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Posted on Wed, Oct 24, 2012 : 10:46 a.m.

Upscale, modernist cuisine of the Americas at Lena

By Kim Bayer

There's a new girl in town since Aug. 30, and her name is Lena. Though feminists might object if they knew the origin of the name, as a restaurant it's the first feminine presence I remember on Main Street since Alexandra's.

After an extensive renovation of the old Parthenon Greek eatery at the corner of Main and Liberty, Lena has opened with a concept that General Manager John Sleamon says is "a kind of a casual, upscale feel, with food that is very delicate and cocktails that are really fresh and intricate. Like something you would find in Chicago, or New York."

The retro-modern feel of the renovated space is appealing and dramatically different from the diner it replaces, although it's also loud (which Sleamon says they're working on). Things that caught my eye include the new "Cunningham green" color (a nod to historic origins of the deco building), the dramatic lettering of the Gotham-style LENA sign uplighted against a dark sky, a floating fireplace as you enter, loft-high ceilings and distressed brick walls along with a sleek bar and an open kitchen in back.

I found the warmth and general helpfulness of the welcome at Lena to be exemplary when we were there for a recent dinner. There was no problem seating us in one of the luxe booths that line one side of the space. Reminiscent of an ocean liner, these romantic cubbies are swathed in white leather, framed in dark wood and feature Herman Miller spaceship lamps illuminating the portholes in between.


226 S. Main, Ann Arbor
  • Hours: Monday-Thursday 11 a.m.-11 p.m.; Friday & Saturday 11 a.m. - midnight; Sunday noon-10 p.m.
  • Plastic: Visa, Mastercard
  • Liquor: Full bar
  • Prices: Dinner entrees $18-$34
  • Noise level: Loud
  • Wheelchair access: Yes
According to our server, the new chef, Gabriel Vera, is from Ecuador but trained in "classical French and Italian cuisine." Truly a world citizen, when I called to talk with Chef Vera I learned that he was in Germany competing for Team Michigan in the Culinary Olympics — and he ended up returning with a bronze medal.

Sleamon described the menu as "taking all the Americas together and spinning it around into unique dishes and adding a little Latin American to them." He also said, "We try to source locally as much as possible," though specifics were hard to come by.

They are meeting a high bar with their cocktails. I was impressed with the special care that they take to use fresh juices and infusions that they make on the premises, and with their interesting ice cubes. I ordered a mojito just so I could try the spherical cubes of lime juice and mint that they say are designed to avoid diluting the drink. It was probably the best mojito I've had, with amped-up lime that I loved and a nice balance of mint.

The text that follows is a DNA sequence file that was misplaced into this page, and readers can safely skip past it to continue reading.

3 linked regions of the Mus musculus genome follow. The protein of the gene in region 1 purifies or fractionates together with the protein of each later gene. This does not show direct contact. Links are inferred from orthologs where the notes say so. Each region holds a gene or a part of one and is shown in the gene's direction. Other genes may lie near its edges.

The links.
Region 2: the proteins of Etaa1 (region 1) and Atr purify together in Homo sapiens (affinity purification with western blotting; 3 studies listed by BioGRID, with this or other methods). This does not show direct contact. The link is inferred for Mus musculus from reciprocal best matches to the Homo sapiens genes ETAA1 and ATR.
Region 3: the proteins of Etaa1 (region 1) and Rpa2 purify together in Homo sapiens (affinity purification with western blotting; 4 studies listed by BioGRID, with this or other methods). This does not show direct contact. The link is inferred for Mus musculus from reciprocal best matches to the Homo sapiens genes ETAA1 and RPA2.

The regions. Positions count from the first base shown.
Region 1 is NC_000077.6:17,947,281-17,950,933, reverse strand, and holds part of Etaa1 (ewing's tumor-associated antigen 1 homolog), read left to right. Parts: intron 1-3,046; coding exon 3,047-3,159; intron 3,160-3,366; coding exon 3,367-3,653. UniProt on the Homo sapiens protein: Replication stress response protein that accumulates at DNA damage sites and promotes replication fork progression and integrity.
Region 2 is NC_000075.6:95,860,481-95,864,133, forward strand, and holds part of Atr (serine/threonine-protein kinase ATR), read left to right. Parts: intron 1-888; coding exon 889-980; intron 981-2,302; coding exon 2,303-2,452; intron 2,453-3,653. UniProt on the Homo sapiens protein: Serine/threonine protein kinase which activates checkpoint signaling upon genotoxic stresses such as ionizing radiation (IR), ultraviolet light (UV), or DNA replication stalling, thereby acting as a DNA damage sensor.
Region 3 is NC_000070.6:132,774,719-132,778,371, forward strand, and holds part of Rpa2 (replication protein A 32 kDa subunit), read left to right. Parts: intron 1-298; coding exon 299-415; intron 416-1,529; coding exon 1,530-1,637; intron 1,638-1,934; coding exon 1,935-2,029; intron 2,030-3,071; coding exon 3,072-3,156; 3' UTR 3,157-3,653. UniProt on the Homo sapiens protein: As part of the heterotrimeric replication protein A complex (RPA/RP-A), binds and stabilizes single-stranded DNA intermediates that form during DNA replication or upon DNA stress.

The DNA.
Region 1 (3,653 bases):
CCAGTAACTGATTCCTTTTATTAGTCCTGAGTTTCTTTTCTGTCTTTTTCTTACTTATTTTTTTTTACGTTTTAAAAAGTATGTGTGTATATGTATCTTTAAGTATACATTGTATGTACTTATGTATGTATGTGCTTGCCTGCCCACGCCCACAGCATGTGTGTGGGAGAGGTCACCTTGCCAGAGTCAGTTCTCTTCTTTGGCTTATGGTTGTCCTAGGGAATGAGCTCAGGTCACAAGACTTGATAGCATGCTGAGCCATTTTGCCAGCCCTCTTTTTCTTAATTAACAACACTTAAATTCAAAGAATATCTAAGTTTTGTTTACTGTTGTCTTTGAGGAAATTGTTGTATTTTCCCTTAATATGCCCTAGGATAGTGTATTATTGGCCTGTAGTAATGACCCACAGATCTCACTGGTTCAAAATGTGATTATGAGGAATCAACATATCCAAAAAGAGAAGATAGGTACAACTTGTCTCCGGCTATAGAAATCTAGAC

My husband got the hot pepper peach margarita, which features a large ball of frozen peach puree. Served with a jalapeno astride the glass, the sunset-colored margarita was also wonderfully balanced with sweet fruit and housemade sours, and more than a hint of tingling heat.

The menu is divided into small plates, platters, soups, greens and main plates, with their beverage selection and desserts on the reverse side. As soon as we had ordered, we were treated to a fruit terrine amuse bouche. This jiggly slice of fruit jelly was paired with spicy arugula and a creamy dressing. I loved the concept, but it tasted like the terrine may have been too long in the cooler, and it was hard to tell what fruit was used.

The influence of Ecuador on the dinner menu is apparent with the emphasis on fresh fruit, and items like ceviche, yuca, plantains, empanadas, and corvina. Sleamon says they have included dishes that the chef's mom and grandma used to make, like the humitas served among the "small plates." These delicate little corn cakes are like a cross between a tamale and a soufflé — filled with melted Chihuahua cheese, and served with a tomato-based sauce on top. They were savory and delicious.

We also tried both the charcuterie and the charred vegetable "platters." The charcuterie involving rolled-up cigars of pink Serrano ham, triangles of nutty Manchego cheese, roasted macadamias and chunks of cantaloup melon. The charred vegetable platter offered expertly grill-striped summer squash, roasted red pepper and asparagus sprinkled with garbanzos along with their version of "chimichurri," a white, yogurt-based sauce that is quite different from other chimichurris I've had. Both platters came with generous slices of grilled bread scattered on top.